Articles on retirement security, like this one from the NY Times, are good to read and know about. The short version is that few of us are saving enough for retirement, so we’re going to see more “retired” people working part-time, retiring later, or, worst case scenario, looking for a government fix. The situation is even worse for younger Americans.
One thing that’s particularly relevant for this blog is that defined benefit pension plans are more or less a thing of the past for most workers, and in the next five or ten years we’re going to have a whole class of workers becoming eligible for retirement age who’ve never had a DB plan in their entire working career.
To see why this matters, check out the chart below from a recent McKinsey report. It’s divided by age and income, and it shows how much, or how little, workers have saved for retirement and what form that savings takes. At the bottom right-hand side are workers aged 60-65 who earn $20-50,000 a year. Sixty percent of their retirement income will come from Social Security, 22 percent will come from a defined benefit pension plan, only 1 percent will come from personal savings, and they’re facing a 17 percent shortfall between what they have saved and what they’re likely to need. Looking at the next youngest age bracket, workers aged 40-59 earning the same amount, they can expect 48 percent from Social Security, only 4 percent from a DB plan, an 6 percent from personal savings (including 401k plans and IRAs). They face a 42 percent shortfall.
These figures would be improved, although not erased, through a stock market boom. The awful truth is that Americans just aren’t saving enough for retirement.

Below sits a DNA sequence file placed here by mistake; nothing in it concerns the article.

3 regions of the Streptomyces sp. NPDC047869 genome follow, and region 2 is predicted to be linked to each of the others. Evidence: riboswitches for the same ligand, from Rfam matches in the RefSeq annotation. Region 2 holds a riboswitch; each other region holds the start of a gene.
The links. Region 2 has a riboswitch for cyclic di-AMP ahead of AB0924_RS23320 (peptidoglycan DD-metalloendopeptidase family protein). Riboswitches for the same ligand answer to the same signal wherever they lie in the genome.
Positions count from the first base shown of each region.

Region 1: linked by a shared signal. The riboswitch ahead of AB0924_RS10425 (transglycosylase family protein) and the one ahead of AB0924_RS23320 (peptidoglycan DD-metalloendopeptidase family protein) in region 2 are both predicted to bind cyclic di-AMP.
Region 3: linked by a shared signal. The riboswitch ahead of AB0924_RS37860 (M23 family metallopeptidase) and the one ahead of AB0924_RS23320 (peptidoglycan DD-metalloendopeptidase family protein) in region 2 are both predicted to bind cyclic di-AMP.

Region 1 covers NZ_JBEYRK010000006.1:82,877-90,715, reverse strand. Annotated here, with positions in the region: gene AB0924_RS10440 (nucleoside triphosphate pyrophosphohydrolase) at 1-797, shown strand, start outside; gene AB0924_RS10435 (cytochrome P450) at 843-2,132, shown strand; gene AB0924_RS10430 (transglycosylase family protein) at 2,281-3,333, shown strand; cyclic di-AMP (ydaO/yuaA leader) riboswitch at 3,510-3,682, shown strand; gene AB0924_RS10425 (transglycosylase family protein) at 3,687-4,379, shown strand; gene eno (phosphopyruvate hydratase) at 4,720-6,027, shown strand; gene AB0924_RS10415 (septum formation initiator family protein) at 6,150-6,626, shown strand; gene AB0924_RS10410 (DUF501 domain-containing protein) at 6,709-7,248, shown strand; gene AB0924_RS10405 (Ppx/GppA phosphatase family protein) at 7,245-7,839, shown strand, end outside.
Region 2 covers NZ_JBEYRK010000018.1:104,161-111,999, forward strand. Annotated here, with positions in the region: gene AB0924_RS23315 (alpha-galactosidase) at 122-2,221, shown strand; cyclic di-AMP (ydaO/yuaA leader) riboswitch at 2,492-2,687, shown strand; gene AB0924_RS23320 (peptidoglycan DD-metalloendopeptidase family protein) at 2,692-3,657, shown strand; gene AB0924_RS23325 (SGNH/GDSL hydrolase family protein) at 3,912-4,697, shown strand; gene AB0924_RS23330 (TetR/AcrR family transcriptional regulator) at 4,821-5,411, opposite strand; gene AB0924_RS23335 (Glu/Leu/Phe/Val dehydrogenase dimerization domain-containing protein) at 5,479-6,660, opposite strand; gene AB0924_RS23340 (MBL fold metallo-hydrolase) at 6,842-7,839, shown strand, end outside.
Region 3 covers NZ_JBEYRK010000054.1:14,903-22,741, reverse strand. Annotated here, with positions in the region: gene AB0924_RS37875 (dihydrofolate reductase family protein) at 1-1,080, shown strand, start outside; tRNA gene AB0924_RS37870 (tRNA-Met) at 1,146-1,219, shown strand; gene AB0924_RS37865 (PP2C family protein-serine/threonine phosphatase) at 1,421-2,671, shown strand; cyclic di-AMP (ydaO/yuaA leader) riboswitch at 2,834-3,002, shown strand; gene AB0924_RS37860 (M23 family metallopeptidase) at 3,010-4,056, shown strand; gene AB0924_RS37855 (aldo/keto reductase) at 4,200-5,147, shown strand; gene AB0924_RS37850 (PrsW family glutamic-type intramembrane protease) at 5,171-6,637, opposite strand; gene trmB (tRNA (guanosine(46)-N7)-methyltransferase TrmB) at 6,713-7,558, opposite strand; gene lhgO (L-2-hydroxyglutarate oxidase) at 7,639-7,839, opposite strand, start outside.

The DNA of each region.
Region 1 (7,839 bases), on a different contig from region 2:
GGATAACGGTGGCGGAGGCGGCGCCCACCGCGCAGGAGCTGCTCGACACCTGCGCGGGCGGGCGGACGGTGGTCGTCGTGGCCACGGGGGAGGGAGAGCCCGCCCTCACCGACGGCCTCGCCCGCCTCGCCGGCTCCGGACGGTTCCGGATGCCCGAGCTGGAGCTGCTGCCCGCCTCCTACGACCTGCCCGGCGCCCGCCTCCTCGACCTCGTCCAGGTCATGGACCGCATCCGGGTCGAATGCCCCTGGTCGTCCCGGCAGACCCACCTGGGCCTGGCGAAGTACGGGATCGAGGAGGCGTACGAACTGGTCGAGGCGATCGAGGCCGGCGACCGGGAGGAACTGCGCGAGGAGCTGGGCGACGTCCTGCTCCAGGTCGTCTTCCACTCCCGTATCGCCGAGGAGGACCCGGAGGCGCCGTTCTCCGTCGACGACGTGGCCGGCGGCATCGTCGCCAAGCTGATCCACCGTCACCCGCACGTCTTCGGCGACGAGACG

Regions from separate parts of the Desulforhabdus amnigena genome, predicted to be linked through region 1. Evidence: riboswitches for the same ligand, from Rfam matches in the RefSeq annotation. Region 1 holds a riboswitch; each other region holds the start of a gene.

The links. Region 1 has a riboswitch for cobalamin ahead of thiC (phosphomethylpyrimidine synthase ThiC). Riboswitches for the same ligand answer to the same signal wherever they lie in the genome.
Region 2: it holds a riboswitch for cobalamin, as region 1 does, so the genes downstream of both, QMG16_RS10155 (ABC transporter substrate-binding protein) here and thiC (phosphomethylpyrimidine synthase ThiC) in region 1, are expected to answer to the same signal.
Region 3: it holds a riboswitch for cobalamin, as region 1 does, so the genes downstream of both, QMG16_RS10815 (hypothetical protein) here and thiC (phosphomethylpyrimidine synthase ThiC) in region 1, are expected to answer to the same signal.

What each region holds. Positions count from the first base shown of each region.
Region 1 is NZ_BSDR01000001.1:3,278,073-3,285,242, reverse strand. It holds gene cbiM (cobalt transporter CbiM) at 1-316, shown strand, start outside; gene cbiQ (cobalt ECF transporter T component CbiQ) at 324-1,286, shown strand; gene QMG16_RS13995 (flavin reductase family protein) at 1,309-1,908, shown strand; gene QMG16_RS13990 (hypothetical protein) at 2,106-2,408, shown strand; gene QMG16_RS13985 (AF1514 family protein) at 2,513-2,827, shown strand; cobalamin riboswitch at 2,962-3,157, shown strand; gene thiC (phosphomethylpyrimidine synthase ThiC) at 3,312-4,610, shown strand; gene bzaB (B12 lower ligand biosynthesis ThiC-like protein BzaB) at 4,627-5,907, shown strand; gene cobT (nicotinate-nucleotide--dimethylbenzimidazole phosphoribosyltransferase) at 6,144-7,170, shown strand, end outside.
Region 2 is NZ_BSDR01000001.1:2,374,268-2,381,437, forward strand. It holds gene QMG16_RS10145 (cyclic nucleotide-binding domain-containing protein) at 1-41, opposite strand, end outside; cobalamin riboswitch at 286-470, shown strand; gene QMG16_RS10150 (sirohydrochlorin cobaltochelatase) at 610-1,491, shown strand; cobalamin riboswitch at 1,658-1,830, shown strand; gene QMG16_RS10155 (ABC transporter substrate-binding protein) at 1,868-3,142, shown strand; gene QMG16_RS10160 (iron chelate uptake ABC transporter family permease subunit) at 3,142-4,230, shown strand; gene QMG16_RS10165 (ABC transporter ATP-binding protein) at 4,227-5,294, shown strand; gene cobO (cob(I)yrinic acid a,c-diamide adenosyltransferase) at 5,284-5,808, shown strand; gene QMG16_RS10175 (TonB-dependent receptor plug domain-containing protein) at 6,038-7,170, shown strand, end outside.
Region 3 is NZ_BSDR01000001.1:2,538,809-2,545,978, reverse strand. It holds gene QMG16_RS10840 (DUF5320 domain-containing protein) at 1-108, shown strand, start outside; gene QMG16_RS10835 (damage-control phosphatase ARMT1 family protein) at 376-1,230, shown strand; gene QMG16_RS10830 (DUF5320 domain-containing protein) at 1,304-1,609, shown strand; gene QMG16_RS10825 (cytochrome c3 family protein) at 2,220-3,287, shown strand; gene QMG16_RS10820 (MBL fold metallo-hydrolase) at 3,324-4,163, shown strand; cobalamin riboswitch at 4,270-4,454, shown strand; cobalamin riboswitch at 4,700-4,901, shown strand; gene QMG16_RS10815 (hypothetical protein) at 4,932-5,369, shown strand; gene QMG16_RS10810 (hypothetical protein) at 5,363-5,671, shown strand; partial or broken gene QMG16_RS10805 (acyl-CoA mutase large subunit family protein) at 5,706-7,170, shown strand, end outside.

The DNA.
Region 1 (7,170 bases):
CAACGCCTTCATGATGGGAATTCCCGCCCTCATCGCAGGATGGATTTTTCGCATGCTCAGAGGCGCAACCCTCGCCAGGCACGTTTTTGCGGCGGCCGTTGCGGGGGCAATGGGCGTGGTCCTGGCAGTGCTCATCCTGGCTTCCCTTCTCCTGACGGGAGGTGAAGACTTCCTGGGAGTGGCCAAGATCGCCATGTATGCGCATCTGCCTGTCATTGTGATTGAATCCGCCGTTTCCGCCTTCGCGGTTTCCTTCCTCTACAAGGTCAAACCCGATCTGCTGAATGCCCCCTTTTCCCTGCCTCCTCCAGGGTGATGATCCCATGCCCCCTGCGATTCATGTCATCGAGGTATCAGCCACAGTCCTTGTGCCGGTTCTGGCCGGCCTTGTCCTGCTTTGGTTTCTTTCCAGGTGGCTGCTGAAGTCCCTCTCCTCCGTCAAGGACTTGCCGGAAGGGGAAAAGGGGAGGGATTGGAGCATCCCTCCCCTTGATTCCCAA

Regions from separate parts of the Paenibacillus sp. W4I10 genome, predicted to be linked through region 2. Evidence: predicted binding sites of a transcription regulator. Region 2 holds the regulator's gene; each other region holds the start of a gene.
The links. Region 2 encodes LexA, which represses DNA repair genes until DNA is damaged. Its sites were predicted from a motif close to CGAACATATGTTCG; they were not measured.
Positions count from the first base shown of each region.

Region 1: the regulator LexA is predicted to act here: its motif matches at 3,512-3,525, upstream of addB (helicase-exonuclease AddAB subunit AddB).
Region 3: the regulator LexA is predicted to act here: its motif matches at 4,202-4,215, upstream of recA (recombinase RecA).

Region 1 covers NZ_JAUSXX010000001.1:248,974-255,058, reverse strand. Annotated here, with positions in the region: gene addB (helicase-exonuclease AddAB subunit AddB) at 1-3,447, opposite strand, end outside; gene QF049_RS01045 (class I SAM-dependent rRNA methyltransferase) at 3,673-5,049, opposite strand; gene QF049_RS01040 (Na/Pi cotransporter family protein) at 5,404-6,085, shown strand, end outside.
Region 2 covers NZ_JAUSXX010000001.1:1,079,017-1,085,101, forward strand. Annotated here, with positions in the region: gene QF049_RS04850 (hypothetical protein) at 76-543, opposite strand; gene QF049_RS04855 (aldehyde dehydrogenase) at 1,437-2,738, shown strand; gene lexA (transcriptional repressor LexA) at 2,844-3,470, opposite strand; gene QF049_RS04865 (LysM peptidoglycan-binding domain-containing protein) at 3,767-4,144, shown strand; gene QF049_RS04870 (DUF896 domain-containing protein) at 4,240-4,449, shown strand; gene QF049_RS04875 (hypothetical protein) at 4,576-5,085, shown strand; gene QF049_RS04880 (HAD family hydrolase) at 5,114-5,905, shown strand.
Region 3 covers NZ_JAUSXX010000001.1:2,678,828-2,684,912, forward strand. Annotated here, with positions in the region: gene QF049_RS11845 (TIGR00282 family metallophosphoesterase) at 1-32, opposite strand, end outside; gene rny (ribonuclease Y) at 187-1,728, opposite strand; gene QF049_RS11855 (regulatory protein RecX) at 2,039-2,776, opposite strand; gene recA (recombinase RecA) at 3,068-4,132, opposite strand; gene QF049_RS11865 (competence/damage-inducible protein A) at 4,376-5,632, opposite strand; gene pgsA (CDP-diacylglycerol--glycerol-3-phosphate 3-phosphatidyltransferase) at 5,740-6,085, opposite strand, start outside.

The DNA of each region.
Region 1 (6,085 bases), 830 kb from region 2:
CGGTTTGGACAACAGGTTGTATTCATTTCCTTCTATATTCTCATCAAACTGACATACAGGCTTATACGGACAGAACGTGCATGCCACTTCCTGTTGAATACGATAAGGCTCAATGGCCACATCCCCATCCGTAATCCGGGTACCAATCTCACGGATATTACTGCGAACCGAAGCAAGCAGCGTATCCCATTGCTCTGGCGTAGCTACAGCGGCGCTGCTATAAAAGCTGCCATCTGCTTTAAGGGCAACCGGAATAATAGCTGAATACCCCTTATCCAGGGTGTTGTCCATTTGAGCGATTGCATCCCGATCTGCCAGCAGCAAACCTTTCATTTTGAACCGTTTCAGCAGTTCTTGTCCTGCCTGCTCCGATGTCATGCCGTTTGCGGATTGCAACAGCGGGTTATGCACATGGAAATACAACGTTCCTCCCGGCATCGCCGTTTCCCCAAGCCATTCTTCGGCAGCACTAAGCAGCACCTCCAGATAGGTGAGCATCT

The consequences of this are unknown. It’s almost a guarantee that Social Security will become even more important in retirement plans. But will soon-to-be-retirees, a large and important voting bloc, push for even stronger government support? Are politicians ready to tell the truth that years of subsidizing retirement plans through the tax code, through various tax-subsidized accounts, just aren’t doing enough? Will private employers start offering more generous retirement plans, or will workers start demanding them? Most fundamentally, are Americans prepared to start saving significantly more money for retirement?
For all of their problems, defined benefit pensions plans have historically been good at getting employees and employers to set aside money for workers’ retirements. Without those guarantees and left to their own savings and investment decisions, workers have proven fallible. This will start becoming even clearer in the years to come.